We just moved out into the middle of nowhere. Parents worry about raising their kids in a big city, but to me the city is my home. I know all the shortcuts. I know where the best ice cream is. And I know who to call and what to do in an emergency.
The country, on the other hand, is scary. The shortcuts are dirt paths, not streets, and to my untrained eye, they all look the same. There is no good ice cream shop. And I'm still trying to figure out what, exactly, I'm supposed to do if one of my boys gets hurt and needs medical care.
A couple of months ago, when we first moved here, my husband and two of our boys were turning out of our village, headed towards a local restaurant. On the corner of the "main" street stood a woman looking for a ride.
"Where are you headed?" my husband asked.
She told us she lived in the village at the very end of the main road, about a five minute drive from where we planned to turn off to eat.
"Hop in. We're headed that direction."
As we were driving, she told us that she was actually headed to a friend's house, a single mom who had just moved there with her two elementary-aged children. She explained that the mother had just broken her leg, and was in the hospital, and she was headed to her house to care for her two kids.
My husband and I glanced at each other.
"We'll take you all the way there," he assured her.
She was quite relaxed, and encouraged us to drop her at the intersection when we got to our turnoff.
"But how many cars come out this way," we asked. "You could be waiting for a ride for a long time. We'll take you."
And we did.
The boys had been quietly listening to the conversation in the car, but the second we dropped the woman off, the complaining started.
"I'm hungry! Why did we have to take her all the way out here!"
"You don't even know her."
Though they had heard every word of the woman's predicament, they continued to bemoan our actions, and for a brief moment, I questioned my husband's choice to insert another 15 minutes between our hungry boys and their plates of food.
Weeks passed, and I never thought about the woman again.
Then, last weekend, just before dark, we decided to take the same to boys on a quick hike in that same village where we had dropped the woman way back when. We drove the long windy road out there, and headed out to a monastery on a hill beyond the village boundary.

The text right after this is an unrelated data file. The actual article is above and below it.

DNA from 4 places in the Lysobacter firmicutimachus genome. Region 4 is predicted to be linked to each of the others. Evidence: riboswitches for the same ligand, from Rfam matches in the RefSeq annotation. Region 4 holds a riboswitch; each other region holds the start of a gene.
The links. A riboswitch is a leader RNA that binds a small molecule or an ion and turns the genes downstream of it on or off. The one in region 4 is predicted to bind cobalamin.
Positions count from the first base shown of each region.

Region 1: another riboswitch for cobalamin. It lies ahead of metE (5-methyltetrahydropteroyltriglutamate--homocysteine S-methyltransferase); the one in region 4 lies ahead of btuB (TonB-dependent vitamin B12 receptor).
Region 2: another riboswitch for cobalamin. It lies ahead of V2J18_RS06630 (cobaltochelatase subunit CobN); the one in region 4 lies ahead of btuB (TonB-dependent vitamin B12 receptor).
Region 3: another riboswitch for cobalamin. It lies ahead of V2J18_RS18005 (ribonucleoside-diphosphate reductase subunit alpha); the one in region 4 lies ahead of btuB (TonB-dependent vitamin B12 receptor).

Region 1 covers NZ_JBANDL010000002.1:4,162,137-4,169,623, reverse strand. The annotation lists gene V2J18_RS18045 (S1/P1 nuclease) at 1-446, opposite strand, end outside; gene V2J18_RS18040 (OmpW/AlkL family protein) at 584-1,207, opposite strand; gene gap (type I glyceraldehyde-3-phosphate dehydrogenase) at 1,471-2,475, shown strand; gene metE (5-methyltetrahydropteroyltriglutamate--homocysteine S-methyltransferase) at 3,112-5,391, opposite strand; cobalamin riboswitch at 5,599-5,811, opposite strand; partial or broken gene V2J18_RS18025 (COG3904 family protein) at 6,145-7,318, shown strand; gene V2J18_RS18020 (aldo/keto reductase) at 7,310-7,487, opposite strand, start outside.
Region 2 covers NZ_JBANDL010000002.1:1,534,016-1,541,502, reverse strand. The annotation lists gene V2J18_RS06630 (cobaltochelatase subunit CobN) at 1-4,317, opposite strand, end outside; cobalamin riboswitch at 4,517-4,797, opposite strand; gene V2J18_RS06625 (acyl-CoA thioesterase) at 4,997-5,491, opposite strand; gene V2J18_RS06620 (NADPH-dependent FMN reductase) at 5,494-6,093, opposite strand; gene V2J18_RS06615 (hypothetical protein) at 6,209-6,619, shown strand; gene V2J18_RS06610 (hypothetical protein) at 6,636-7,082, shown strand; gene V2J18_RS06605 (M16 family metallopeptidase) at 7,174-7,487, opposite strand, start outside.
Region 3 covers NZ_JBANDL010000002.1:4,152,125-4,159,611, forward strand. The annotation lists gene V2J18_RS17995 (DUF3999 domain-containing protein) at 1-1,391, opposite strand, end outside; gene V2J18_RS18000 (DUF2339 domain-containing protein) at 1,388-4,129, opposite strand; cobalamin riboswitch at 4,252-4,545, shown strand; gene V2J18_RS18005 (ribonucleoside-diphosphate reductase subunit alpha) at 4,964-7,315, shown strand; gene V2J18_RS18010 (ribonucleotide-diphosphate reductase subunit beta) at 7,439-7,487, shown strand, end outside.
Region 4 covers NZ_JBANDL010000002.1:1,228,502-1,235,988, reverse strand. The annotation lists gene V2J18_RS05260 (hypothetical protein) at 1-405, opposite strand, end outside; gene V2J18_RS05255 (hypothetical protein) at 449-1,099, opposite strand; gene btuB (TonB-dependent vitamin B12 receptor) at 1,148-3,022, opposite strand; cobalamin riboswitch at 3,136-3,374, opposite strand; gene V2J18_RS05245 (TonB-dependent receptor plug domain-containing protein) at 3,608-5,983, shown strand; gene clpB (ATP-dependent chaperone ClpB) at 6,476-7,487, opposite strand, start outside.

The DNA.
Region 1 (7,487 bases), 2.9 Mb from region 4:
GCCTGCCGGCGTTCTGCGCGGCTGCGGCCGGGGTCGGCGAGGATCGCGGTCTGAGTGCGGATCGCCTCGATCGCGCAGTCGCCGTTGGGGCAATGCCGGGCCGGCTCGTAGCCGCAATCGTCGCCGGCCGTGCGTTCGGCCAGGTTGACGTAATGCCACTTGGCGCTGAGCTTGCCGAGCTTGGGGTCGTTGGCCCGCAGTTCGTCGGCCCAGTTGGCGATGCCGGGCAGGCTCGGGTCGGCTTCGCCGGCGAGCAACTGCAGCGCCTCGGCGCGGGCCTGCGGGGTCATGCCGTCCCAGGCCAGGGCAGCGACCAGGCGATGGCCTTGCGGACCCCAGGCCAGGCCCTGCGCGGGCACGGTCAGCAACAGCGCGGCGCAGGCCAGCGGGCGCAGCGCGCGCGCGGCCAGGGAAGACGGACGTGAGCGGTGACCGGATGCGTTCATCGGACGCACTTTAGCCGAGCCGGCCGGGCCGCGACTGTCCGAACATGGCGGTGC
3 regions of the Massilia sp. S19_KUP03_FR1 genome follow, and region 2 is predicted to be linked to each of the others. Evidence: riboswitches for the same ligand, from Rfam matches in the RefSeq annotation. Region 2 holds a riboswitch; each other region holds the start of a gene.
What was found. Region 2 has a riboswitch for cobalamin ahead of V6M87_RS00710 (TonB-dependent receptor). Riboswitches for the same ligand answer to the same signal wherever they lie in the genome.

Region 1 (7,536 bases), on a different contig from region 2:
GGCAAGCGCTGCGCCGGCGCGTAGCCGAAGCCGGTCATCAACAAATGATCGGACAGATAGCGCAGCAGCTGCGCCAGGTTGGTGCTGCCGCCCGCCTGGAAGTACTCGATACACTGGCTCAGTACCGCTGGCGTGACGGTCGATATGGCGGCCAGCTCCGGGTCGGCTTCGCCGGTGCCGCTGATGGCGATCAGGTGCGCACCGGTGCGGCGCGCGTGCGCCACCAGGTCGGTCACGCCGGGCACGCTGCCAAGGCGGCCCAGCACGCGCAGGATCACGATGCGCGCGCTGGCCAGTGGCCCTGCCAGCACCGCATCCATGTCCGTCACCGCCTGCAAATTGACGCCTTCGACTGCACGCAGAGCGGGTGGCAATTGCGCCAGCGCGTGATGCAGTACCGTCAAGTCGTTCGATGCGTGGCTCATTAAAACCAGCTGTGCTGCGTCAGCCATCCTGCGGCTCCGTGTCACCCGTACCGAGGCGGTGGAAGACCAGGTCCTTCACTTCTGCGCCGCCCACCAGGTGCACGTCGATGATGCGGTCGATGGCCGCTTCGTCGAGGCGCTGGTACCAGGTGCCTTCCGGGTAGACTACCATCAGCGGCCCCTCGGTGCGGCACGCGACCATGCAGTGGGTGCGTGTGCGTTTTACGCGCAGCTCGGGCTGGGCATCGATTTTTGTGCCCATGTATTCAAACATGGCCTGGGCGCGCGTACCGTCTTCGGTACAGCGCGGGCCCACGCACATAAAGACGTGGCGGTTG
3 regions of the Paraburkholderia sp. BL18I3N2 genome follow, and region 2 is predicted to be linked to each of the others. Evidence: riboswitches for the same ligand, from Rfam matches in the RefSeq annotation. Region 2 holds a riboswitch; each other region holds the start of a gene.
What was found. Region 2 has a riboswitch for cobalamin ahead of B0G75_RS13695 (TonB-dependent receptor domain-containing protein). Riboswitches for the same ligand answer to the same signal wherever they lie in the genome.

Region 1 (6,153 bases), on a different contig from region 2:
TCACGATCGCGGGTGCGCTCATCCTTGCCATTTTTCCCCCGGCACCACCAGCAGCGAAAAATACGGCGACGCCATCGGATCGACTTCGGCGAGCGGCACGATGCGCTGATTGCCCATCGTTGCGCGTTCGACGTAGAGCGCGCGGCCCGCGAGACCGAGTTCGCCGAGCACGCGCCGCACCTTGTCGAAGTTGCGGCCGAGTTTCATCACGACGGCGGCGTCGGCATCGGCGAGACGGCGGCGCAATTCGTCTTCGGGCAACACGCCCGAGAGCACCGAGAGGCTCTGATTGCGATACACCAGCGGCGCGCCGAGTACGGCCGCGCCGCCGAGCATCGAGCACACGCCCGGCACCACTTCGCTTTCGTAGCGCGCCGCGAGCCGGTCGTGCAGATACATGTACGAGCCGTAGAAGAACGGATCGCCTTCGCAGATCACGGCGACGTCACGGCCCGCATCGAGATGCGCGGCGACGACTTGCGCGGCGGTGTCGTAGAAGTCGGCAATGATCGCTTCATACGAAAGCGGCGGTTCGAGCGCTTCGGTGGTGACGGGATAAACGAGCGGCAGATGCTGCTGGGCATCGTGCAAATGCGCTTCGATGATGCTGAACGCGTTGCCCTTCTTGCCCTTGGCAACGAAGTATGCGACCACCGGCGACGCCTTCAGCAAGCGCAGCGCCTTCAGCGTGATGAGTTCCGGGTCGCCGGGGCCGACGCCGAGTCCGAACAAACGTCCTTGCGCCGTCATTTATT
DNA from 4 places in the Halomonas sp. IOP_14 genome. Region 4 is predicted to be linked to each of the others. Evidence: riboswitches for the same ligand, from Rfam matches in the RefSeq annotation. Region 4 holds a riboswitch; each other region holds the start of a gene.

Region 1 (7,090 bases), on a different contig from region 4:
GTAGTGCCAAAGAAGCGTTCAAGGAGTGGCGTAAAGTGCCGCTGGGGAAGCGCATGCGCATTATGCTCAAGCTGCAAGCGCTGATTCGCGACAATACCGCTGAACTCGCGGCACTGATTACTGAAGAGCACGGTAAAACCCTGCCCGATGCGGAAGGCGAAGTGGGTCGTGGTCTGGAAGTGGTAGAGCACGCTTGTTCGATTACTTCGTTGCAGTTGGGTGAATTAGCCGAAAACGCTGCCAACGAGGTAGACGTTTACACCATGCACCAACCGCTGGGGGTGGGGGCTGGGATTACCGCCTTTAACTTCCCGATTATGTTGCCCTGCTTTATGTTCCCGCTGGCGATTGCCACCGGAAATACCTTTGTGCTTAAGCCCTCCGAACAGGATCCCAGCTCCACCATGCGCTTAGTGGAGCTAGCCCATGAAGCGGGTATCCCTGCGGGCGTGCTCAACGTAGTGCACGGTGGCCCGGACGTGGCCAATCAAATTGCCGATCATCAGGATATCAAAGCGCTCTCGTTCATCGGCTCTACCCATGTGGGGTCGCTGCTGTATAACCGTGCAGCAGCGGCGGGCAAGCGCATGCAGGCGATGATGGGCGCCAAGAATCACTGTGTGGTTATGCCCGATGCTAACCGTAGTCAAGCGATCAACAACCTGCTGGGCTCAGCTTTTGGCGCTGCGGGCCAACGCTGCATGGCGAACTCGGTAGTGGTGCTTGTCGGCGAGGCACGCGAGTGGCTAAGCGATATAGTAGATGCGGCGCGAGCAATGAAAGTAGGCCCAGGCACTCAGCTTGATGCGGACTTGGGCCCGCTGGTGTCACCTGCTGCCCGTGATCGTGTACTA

We walked and walked, visited the sanctuary where the monks and nuns sing and pray, and then dropped into the gift store on our way out.
And as we were listening to one of the nuns tell us the story of how she arrived on this spartan hill by way of France and South America, I saw the shadow of a woman coming towards me with outstretched arms.
Before it registered who this woman was, she was hugging me. As she released me from her hold, she blurted out, "I've been looking for you!" She then rustled through her wallet and pulled out a piece of paper with both my husband's and my cell phone numbers. She had tracked down our numbers and had intended to call and thank us for helping her that day, and to suggest that we get our kids together with her friends' kids, since they're all new to the area.
The boys, again, were overhearing all that was going on. They heard the appreciation in the woman's voice. They heard the nun exclaim, "What a beautiful meeting! A blessing!" They hear us reiterate that we were happy to have been able to help her.
Walking back to the car, the boys asked, "Why was that woman so happy to see us?"
I explained, yet again, but it dawned on me at that moment that feelings are so difficult to put into words. I could attempt a million times to explain why it's important to go the extra mile to help people when you can, and my boys would get the idea. But the emotion of that chance meeting and the gratitude expressed by that woman, who had started out as a hitchhiker on the side of the road and transformed into a generous being, full of gratitude, was the accidental teacher that really gave meaning to any words we've ever spoken about kindness.